Guest editorial |

Guest editorial

Park City has no future

Will Falk, Black Rock Ridge

Park City has no future. Either the snow or the industrial system allowing Park City’s human population to live here will fail. Park City’s human community relies on snow for its survival. First, snow is water. Park City’s human population is about 8,000. The operation of the tourism industry means there are more than 8,000 humans in Park City at any given time.

Humans require water and this is a desert. Snowpack is our water source and serves as a reservoir collecting snow in winter and slowly releasing it as temperatures warm in spring and summer.

Snow also gives tourists a reason to visit – and to spend money. While there are more humans in the area than the land can support the necessities of life must be imported. Importing these necessities costs money and the tourist industry provides this money.

Snow is critically endangered by climate change. The EPA notes that Utah has warmed by two degrees (F) over the last century causing snowpack in Utah to decrease since the 1950s. A 2009 report commissioned by Park City Municipal Corporation and The Park City Foundation predicts another two degrees average temperature rise in Park City by 2030, four degrees by 2050, and almost seven degrees by 2075. Porter Fox, author of Deep: The Story of Skiing and The Future of Snow cites studies that show this seven degrees (F) warming will leave Park City with no snow by 2100.

Climate change is caused by global greenhouse gas emissions. These greenhouse gasses include carbon dioxide, methane, nitrous oxide, chlorofluorocarbons, and water vapor. Greenhouse gas emissions are integral to the basic functioning of civilized life. Carbon dioxide is released through deforestation, biomass burning, conversion of land to agriculture, and the burning of fossil fuels. Methane is produced by waste decomposition, agriculture, and livestock production.

Nitrous oxide is produced through soil cultivation practices including the use of organic and commercial fertilizers, nitric acid production, fossil fuel combustion, and biomass burning. Chlorofluorocarbons are inorganic, synthetic compounds entirely produced by industrial activities.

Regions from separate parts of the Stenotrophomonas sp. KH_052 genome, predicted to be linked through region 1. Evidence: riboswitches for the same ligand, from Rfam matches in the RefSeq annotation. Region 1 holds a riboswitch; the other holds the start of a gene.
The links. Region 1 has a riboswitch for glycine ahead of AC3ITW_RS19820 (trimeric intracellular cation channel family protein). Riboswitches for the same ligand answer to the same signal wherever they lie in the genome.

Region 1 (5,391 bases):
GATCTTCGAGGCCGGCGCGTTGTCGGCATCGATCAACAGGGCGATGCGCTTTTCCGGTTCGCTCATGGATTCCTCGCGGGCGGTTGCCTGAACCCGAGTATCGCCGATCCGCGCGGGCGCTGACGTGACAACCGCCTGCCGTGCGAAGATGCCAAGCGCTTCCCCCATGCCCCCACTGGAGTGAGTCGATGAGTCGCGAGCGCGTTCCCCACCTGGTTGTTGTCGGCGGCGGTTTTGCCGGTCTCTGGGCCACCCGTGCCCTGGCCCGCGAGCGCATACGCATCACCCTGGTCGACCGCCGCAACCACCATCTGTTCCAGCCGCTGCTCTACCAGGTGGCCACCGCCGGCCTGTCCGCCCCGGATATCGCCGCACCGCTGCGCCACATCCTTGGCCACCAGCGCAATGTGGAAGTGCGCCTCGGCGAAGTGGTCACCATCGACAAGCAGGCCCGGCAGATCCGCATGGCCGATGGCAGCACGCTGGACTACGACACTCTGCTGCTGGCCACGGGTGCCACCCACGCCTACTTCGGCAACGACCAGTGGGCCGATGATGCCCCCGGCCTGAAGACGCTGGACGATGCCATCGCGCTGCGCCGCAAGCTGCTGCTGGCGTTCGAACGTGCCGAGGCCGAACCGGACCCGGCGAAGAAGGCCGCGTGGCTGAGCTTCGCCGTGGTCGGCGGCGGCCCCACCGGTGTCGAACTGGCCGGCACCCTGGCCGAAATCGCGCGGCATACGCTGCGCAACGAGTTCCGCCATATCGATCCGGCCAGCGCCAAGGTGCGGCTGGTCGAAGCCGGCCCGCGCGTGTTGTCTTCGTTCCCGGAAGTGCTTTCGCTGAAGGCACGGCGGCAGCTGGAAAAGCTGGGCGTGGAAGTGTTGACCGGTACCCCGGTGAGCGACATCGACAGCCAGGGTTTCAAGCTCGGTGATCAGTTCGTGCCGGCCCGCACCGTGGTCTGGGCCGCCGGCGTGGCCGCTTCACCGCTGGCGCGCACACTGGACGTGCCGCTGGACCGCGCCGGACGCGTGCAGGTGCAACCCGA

The EPA regularly publishes reports on total U.S. greenhouse gas emissions by economic sector. Their 2014 report attributes 30 percent of American greenhouse gas emissions to electricity generation, 26 percent to transportation which includes burning fossil fuel for trucks, ships, planes, trains, and personal automobiles, 21 percent to industry burning fossil fuel for energy and from chemical reactions involved in manufacturing, 12 percent to commercial and residential processes like burning fossil fuels for heat and the handling of waste, and, finally, 9 percent from agriculture including soil maintenance, fertilizer use, and livestock production. The EPA does not account for the other 2 percent

Meanwhile, the consensus amongst scientists is that developed nations must reduce greenhouse gas emissions 80 percent below 1990 levels by 2050 to avoid runaway climate change. Based on the EPA’s numbers, even if every small-business and home in America reduced its emissions to zero and each American drove cars that emitted no greenhouse gas (much less than 26 percent of total US emissions), the United States wouldn’t come close to the 80 percent goal.

If we look at the EPA’s numbers critically, we see that the vast majority of greenhouse gas emissions result from the same economic sectors supporting Park City – electricity generation, transportation, manufacturing, and agriculture. If these sectors keep operating, the snow will fail. If the snow fails, Park City fails. For the snow to survive, these sectors must fail. If these sectors fail, Park City is left without the necessities of life.

Park City has a choice. We can face the truth that our town has no future and work to remove humans, humanely as possible, from the area. Or, we can keep this insane party going for a little longer as we put on our ski goggles to blur reality, shed our jackets with the warming climate, and take one last suicidal run on disappearing snow.

Author’s note: This is excerpted from my essay “Park City is Damned: A Case Study in Civilization,” originally published in the San Diego Free Press. For the full text:

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